Is the Classification of Official Aid Data Responsive to Political Priorities? No (and Yes)

Good quality aid statistics are essential in order understand how, when, where and for which reasons aid is provided, and in order to properly evaluate the effects of aid. How reliable are the data currently available? In a new EBA working paper, “Reclassification or Reprioritisation? The Sector Allocation of Swedish Official Development Assistance 1973-2013”, Ulrika Ahrsjö attempts to assess the time consistency of the sectoral division of Swedish bilateral official development assistance (ODA).

Imagine an aid-supported micro credit organisation targeting women in a rural village. The organisation offers loans (mainly for small-scale services and agriculture), a savings facility, and a series of various “how to”-seminars (to write a business plan, elementary book-keeping, piggery, mushroom-growing etc.). Forced to assign one major purpose with this project, should one choose to define it as support to a semi-formal financial intermediary (24040), agricultural development (31120), vocational training (11330), or as support for an institution or organisation working for women’s empowerment (15170)? Would the project be more likely to be assigned one of these codes if the government had declared as a political priority to focus on business creation, on education, or on gender equality?

The numbers within brackets above are all purpose codes in the OECD/DAC Creditor Reporting System (CRS) data base (with the first three digits denoting the supported sector). This data is the main source of internationally comparable statistics of Official Development Assistance (ODA).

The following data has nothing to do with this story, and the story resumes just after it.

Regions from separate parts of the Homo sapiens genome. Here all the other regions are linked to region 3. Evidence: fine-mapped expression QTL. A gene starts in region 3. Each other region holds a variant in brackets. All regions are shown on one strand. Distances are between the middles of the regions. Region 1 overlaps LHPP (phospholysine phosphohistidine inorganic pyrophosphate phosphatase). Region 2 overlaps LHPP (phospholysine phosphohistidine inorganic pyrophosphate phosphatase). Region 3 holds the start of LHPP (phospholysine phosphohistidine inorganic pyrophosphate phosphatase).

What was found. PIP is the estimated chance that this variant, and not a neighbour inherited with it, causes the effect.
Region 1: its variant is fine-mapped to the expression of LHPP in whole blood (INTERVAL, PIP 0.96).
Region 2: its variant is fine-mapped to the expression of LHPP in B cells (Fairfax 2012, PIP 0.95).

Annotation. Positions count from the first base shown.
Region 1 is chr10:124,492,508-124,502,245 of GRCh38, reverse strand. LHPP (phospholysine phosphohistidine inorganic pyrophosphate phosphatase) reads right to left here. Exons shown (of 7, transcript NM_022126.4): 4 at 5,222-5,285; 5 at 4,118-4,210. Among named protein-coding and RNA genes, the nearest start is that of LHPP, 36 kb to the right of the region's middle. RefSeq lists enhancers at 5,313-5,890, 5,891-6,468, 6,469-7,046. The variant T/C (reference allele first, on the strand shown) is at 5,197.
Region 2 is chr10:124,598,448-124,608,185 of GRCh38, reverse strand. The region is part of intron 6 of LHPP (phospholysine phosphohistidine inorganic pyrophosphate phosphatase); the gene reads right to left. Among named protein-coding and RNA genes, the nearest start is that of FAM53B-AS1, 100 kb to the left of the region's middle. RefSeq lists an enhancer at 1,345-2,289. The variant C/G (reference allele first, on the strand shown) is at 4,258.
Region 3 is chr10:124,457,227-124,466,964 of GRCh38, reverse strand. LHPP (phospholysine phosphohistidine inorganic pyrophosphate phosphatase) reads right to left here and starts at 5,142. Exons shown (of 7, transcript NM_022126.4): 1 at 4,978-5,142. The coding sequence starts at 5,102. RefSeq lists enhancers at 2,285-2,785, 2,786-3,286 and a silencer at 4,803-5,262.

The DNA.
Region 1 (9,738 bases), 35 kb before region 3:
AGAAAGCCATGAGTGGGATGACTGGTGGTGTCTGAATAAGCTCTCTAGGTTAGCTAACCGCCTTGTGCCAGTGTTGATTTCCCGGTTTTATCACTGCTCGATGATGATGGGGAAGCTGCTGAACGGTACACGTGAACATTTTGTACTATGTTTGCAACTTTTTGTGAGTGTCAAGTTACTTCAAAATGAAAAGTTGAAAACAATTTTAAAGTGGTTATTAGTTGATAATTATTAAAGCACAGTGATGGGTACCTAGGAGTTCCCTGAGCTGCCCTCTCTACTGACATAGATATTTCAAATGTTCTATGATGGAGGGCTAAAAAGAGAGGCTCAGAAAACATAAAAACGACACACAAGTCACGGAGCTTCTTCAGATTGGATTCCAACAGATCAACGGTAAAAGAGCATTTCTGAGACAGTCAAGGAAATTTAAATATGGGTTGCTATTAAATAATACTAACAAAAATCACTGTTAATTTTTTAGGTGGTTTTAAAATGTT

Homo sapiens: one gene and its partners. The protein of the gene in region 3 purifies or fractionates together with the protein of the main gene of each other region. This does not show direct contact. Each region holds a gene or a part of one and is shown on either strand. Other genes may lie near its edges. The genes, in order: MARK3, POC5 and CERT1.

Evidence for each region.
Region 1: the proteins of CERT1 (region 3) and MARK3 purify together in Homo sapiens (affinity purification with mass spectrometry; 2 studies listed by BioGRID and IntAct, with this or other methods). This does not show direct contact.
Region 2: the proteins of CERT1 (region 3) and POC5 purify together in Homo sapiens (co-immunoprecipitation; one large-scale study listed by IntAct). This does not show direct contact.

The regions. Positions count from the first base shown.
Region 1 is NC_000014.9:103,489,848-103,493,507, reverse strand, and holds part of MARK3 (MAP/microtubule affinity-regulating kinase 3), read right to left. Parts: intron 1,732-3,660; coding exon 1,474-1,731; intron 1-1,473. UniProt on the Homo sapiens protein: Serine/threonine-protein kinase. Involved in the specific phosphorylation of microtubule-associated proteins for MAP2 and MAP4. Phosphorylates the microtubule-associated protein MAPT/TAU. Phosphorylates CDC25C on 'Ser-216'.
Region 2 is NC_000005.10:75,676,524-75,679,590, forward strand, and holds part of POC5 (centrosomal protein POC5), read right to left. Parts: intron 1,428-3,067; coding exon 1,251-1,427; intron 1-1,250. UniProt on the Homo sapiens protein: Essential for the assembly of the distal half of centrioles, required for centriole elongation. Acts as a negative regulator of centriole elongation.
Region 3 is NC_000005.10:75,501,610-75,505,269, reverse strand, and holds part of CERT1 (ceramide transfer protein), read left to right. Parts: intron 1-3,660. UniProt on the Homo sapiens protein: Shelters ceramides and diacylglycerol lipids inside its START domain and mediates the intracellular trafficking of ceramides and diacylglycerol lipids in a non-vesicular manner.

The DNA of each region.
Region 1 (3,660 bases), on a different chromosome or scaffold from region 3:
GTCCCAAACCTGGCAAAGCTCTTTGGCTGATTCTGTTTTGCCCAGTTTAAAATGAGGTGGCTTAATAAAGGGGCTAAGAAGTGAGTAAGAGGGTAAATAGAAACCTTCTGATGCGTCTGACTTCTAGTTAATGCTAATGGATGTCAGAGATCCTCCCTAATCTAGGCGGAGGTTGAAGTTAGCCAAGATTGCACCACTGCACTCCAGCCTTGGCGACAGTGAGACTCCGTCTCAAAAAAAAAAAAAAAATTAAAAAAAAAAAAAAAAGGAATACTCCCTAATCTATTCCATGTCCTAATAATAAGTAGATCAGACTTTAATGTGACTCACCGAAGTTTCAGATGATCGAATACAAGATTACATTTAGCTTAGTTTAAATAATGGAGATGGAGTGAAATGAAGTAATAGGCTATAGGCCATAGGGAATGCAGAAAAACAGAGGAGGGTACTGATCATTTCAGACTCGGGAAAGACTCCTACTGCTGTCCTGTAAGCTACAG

Thus, a good understanding of ODA is heavily dependent on the aggregation of individual administrators’ coding of individual projects. That this coding is non-trivial is evidenced by the guiding examples at the OECD website (accessed 2016-11-25), for example, “Privatisation of the National Energy Agency: The appropriate code is “energy policy and administrative management” (23010) and not “privatisation”. State enterprise restructuring programme: The appropriate code is “privatisation” (25020)”.

The central question in the working paper is whether the coding of projects is susceptible to political (changes in) priorities, or, in other words, whether re-formulated political goals for development assistance lead to reclassifications of individual aid projects, rather than actual reallocations of funds.

Addressing this question is presumably facilitated by the work of development innovation lab AidData that in recent years has undertaken the mammoth project of reassessing the coding of projects in the CRS database. The resulting data set is in theory more consistent than the original data, since the AidData staff are less likely to be affected by political pressure from donor country governments, and since the coding is done by a limited group of people over a limited time period. If one accepts these premises for analysis, differences in a subsequent comparison between the original sector allocation of bilateral aid and the recoded data could be attributed to inconsistencies in the CRS data, and such differences following political reformulations of ODA goals could be attributed to “political responsiveness” in coding.